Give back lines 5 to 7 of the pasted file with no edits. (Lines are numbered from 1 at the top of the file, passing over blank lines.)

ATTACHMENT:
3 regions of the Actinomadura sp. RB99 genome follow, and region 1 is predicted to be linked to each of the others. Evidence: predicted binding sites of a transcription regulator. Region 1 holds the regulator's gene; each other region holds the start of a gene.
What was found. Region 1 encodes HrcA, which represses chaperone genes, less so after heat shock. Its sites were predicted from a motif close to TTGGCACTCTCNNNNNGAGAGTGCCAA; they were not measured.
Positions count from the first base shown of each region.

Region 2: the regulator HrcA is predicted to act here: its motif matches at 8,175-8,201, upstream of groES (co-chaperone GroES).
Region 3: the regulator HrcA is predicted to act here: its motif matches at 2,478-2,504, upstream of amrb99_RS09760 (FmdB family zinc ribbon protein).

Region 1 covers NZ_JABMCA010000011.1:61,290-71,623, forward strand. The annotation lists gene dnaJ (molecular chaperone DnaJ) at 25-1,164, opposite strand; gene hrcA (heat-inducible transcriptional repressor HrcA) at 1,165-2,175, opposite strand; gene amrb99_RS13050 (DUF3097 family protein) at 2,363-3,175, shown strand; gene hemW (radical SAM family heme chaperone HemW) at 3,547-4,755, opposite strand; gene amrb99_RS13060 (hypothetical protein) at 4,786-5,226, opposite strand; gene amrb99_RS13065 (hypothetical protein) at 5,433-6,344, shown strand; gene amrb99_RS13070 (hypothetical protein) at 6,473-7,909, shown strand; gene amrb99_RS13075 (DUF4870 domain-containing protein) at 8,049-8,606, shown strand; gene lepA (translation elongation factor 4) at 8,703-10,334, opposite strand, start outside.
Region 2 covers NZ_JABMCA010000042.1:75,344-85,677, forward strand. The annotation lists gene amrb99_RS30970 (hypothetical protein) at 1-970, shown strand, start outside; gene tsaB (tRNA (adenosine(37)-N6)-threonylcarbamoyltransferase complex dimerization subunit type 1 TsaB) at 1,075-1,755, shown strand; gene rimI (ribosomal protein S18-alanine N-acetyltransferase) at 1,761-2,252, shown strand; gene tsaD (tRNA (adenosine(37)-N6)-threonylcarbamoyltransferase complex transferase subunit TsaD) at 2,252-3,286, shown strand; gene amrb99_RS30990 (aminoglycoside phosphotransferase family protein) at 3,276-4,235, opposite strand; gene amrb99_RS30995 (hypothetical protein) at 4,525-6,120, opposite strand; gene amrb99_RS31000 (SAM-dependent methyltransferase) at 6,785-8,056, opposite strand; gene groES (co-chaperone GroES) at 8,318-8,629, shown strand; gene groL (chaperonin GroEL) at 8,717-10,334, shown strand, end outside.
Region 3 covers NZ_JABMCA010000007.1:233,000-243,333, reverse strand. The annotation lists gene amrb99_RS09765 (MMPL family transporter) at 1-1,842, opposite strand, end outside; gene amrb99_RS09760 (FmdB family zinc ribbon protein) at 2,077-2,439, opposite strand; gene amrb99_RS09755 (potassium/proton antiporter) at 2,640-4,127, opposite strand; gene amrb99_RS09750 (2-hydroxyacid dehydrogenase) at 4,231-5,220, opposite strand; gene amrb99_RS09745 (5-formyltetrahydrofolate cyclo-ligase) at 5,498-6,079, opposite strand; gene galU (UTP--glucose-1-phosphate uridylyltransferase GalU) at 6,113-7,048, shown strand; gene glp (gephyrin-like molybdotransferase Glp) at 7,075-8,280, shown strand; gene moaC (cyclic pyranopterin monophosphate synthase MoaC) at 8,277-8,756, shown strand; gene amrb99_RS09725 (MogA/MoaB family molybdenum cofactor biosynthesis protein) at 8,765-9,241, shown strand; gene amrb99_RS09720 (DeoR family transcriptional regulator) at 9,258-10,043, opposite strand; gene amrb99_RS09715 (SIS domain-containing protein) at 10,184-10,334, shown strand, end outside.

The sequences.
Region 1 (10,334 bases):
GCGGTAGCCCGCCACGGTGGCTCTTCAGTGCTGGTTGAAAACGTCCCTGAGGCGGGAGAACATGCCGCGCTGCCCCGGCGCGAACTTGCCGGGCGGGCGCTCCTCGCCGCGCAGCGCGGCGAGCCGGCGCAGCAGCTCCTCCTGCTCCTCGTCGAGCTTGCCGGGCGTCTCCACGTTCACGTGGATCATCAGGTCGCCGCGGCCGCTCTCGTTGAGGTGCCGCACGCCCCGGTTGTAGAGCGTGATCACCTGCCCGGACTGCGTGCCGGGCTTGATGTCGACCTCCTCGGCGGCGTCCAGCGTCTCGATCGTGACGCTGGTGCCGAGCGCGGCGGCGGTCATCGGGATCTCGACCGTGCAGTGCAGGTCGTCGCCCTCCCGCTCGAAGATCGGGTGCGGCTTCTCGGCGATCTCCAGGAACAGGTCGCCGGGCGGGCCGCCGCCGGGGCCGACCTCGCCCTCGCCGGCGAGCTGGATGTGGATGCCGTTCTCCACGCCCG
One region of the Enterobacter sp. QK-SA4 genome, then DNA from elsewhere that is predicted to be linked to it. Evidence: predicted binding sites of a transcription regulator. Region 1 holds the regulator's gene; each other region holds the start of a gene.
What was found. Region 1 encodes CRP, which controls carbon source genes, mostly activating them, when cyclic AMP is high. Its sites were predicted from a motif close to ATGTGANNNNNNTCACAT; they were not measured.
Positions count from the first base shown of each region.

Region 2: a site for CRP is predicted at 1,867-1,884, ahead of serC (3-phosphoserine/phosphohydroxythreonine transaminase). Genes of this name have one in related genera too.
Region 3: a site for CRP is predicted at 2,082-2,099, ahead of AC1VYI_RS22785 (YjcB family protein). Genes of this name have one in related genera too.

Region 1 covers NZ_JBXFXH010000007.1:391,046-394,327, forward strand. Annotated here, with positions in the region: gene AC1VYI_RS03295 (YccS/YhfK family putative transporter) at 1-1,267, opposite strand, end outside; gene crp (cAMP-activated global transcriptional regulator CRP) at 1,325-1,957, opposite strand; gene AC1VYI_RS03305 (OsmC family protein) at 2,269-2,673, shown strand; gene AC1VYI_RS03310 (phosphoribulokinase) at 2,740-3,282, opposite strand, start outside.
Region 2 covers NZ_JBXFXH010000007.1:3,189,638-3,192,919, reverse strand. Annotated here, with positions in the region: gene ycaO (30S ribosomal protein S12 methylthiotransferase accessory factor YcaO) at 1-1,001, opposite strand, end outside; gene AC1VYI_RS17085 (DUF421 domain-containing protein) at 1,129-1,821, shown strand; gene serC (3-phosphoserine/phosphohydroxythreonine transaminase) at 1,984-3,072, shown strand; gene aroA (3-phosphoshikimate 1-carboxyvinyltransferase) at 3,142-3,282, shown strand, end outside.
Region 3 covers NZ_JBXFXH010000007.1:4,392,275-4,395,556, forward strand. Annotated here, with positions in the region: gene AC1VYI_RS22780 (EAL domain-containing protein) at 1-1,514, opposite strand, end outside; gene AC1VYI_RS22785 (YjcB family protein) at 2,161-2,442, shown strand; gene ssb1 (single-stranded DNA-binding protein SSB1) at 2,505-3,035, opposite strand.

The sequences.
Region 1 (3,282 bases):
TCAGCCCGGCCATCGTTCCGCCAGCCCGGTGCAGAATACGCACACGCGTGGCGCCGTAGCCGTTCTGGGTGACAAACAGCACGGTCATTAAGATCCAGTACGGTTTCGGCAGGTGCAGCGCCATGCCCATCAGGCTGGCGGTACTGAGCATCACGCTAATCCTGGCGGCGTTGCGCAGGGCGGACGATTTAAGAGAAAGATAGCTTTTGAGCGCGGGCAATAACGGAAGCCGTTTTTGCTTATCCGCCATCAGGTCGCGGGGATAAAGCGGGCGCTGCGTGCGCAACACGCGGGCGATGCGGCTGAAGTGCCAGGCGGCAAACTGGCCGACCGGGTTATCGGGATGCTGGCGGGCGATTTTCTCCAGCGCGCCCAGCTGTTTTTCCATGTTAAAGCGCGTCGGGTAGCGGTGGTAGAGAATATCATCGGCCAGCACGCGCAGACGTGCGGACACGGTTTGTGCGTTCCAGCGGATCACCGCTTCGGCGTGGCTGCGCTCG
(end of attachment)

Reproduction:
Region 3: the regulator HrcA is predicted to act here: its motif matches at 2,478-2,504, upstream of amrb99_RS09760 (FmdB family zinc ribbon protein).

Region 1 covers NZ_JABMCA010000011.1:61,290-71,623, forward strand. The annotation lists gene dnaJ (molecular chaperone DnaJ) at 25-1,164, opposite strand; gene hrcA (heat-inducible transcriptional repressor HrcA) at 1,165-2,175, opposite strand; gene amrb99_RS13050 (DUF3097 family protein) at 2,363-3,175, shown strand; gene hemW (radical SAM family heme chaperone HemW) at 3,547-4,755, opposite strand; gene amrb99_RS13060 (hypothetical protein) at 4,786-5,226, opposite strand; gene amrb99_RS13065 (hypothetical protein) at 5,433-6,344, shown strand; gene amrb99_RS13070 (hypothetical protein) at 6,473-7,909, shown strand; gene amrb99_RS13075 (DUF4870 domain-containing protein) at 8,049-8,606, shown strand; gene lepA (translation elongation factor 4) at 8,703-10,334, opposite strand, start outside.
Region 2 covers NZ_JABMCA010000042.1:75,344-85,677, forward strand. The annotation lists gene amrb99_RS30970 (hypothetical protein) at 1-970, shown strand, start outside; gene tsaB (tRNA (adenosine(37)-N6)-threonylcarbamoyltransferase complex dimerization subunit type 1 TsaB) at 1,075-1,755, shown strand; gene rimI (ribosomal protein S18-alanine N-acetyltransferase) at 1,761-2,252, shown strand; gene tsaD (tRNA (adenosine(37)-N6)-threonylcarbamoyltransferase complex transferase subunit TsaD) at 2,252-3,286, shown strand; gene amrb99_RS30990 (aminoglycoside phosphotransferase family protein) at 3,276-4,235, opposite strand; gene amrb99_RS30995 (hypothetical protein) at 4,525-6,120, opposite strand; gene amrb99_RS31000 (SAM-dependent methyltransferase) at 6,785-8,056, opposite strand; gene groES (co-chaperone GroES) at 8,318-8,629, shown strand; gene groL (chaperonin GroEL) at 8,717-10,334, shown strand, end outside.